The ball would carry 350 feet, a tremendous knock in those days. I would watch him, bug-eyed.

 Thanks to Brother Matthias I was able to leave Saint Mary’s in 1914 and begin my professional career with the famous Baltimore Orioles. Out on my own…free from the rigid rules of a religious school…boy, did that go to my head. I began really to cut capers.

I strayed from the church, but don't think I forgot my religious training. I just overlooked it. I prayed often and hard, but like many irrepressible young fellows, the swift tempo of living shoved religion into the background.

So what good was all the hard work and ceaseless interest of the Brothers, people would argue? You can't make kids religious, they say, because it just won't take. Send kids to Sunday School and they too often end up hating it in the church.

Don't you believe it. As far as I'm concerned, and I think as far as most kids go, once religion sinks in, it stays there - deep down. The labs who get religious training, get it where it counts - in the roots. They may fail it, but it never fails them.

When the score is against them, or they get a bump pitch, that unfailing Something inside will be there to draw on.

I've seen it with kids. I know from the letters they write me.

The more I think of it the more important i feel it is to give kids “the works” as far as religion is concerned. They'll never want to be holy – they’ll act like tough monkeys in contrast, but somewhere inside will be a solid little chapel.

It may get dusty from the neglect, but the time will come when the door will be opened with much relief. But the kids can't take it if we don't give it to them.

I've been criticized as often as I've been praised for my activities with kids on the grounds that what I did was for publicity. Well, criticism doesn't matter. I never forgot where I came from. Every dirty-faced kid I see is another useful citizen.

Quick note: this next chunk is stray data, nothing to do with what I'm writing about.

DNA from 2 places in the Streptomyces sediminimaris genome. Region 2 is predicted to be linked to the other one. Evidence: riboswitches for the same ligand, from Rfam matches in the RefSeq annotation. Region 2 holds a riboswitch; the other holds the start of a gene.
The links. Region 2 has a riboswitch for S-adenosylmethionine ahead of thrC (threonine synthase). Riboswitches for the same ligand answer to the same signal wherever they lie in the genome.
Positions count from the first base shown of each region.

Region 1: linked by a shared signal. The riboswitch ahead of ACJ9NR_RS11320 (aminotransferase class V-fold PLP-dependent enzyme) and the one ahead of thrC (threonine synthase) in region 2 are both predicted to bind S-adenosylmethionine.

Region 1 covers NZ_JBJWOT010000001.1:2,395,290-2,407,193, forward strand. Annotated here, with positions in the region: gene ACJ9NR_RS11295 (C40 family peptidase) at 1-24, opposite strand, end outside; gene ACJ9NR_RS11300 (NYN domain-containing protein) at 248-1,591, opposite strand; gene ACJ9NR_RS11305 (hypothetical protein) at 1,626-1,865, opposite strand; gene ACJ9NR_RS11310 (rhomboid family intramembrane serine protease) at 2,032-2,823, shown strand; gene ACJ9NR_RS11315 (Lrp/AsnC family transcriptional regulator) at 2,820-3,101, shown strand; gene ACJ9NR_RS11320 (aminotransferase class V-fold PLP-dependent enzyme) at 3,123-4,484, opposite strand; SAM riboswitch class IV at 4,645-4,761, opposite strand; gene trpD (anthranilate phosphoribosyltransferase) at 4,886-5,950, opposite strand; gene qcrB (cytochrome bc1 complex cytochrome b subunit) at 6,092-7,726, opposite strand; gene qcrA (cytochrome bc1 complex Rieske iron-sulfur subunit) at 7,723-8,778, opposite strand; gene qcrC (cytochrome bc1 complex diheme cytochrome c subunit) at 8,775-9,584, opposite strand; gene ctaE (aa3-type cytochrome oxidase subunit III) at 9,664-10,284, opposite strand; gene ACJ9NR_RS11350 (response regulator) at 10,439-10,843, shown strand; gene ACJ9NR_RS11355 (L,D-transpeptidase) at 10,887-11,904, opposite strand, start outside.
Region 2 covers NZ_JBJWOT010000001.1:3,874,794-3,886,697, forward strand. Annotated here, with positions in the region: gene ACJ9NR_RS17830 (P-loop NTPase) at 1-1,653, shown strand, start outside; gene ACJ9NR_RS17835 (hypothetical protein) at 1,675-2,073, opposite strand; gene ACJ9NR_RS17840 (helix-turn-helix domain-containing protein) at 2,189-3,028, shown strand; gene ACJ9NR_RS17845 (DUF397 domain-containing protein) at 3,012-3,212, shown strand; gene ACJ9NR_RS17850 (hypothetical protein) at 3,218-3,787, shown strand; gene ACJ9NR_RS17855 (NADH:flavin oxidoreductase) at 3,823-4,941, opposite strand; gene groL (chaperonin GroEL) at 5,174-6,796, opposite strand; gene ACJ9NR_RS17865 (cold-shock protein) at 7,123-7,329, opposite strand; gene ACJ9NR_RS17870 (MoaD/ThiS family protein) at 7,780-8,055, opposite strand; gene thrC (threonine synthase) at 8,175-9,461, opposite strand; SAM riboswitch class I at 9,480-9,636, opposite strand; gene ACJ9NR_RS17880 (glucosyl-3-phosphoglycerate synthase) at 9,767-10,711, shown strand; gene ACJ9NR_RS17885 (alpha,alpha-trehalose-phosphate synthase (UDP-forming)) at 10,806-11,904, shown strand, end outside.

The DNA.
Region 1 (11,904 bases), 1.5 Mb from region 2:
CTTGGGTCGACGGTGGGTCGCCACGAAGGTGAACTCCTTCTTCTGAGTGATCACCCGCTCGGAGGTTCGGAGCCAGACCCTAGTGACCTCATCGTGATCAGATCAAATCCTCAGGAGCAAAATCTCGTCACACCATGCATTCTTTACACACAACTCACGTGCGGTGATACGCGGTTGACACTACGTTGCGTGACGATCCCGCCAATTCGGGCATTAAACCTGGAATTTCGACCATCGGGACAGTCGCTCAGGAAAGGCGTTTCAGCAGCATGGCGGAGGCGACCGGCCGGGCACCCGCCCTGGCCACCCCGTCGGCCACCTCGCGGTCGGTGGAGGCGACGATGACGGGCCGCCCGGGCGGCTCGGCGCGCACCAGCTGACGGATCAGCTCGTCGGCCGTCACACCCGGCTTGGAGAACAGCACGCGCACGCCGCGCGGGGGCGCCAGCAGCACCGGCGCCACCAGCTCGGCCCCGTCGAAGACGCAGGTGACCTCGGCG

No one knew better than I what it meant not to have your own home, a backyard, your own kitchen and ice box. That's why all through the years even when the big money was rolling in, I'd never forget Saint Mary's, Brother Matthias and the boys I left behind. I kept going back.

As I look back those moments when I left the, when I let the kids down - they were my worst. I guess I was so anxious to enjoy life to the fullest that I forgot the rules or ignored them. Once in a while you can get away with it, but not for long. When i broke training, the effects were felt by myself and by the ball team - and even by the fans,.

While I drifted away from church, I did have my own “altar”, a big window of my New York apartment overlooking the city lights. Often I would kneel before that window and say my prayers.

I would feel quite humble then. I'd ask God to help me not make such a big fool of myself and pray that I'd measure up to what he expected of me.

In December 1946, I was in French Hospital, New York, facing a serious operation. Paul Carey, one of my oldest and closest friends was by my bed one night.

“They're going to operate in the morning, Babe”, Paul said. Don't you think you ought to put your house in order?

I didn't dodge the long, challenging look in his eyes. I knew what he meant. For the first time I realized that death might strike me out. I nodded, and Paul got up, called in a Chaplain, and I made a full confession.

“I'll return in the morning and give you a holy communion,” the chaplain said, “But you don't have to fast..”

“I’ll fast,” I said. I didn't have even a drop of water.

As I lay in bed that evening I thought to myself what a comforting feeling to be free from fear and worries. I now could simply turn them over to God. Later on, my wife brought in a letter from a little kid in Jersey City.

“Dear Babe”, he wrote, “Everybody in the seventh-grade class is pulling and praying for you. I am enclosing a medal which if you wear will make you better. Your pal - Mike Quinlan.

P.S. I know this will be your 61st homer. You'll hit it.”

I asked them to pin the Miraculous Medal to my pajama coat. I've worn the medal constantly ever since. I'll wear it to my grave.

So, what I took away from this is the importance of the Foundation of Faith. Planting that seed; and although we all have loved ones and family members that have strayed or left the Church, through Prayer and our examples of how we live our life, there is always Hope that they will come back.

I want to leave you with Matthew Chapter 7, Verse 24-25.

Everyone then who hears these words of mine and does them will be like a wise man who built his house upon the rock, and the rain fell and the floods came and the winds beat upon that house, but it did not fall because it had been founded on the rock. Thank you.

Todd Kinker
Lecturer, KofC Council #11666
July 11, 2023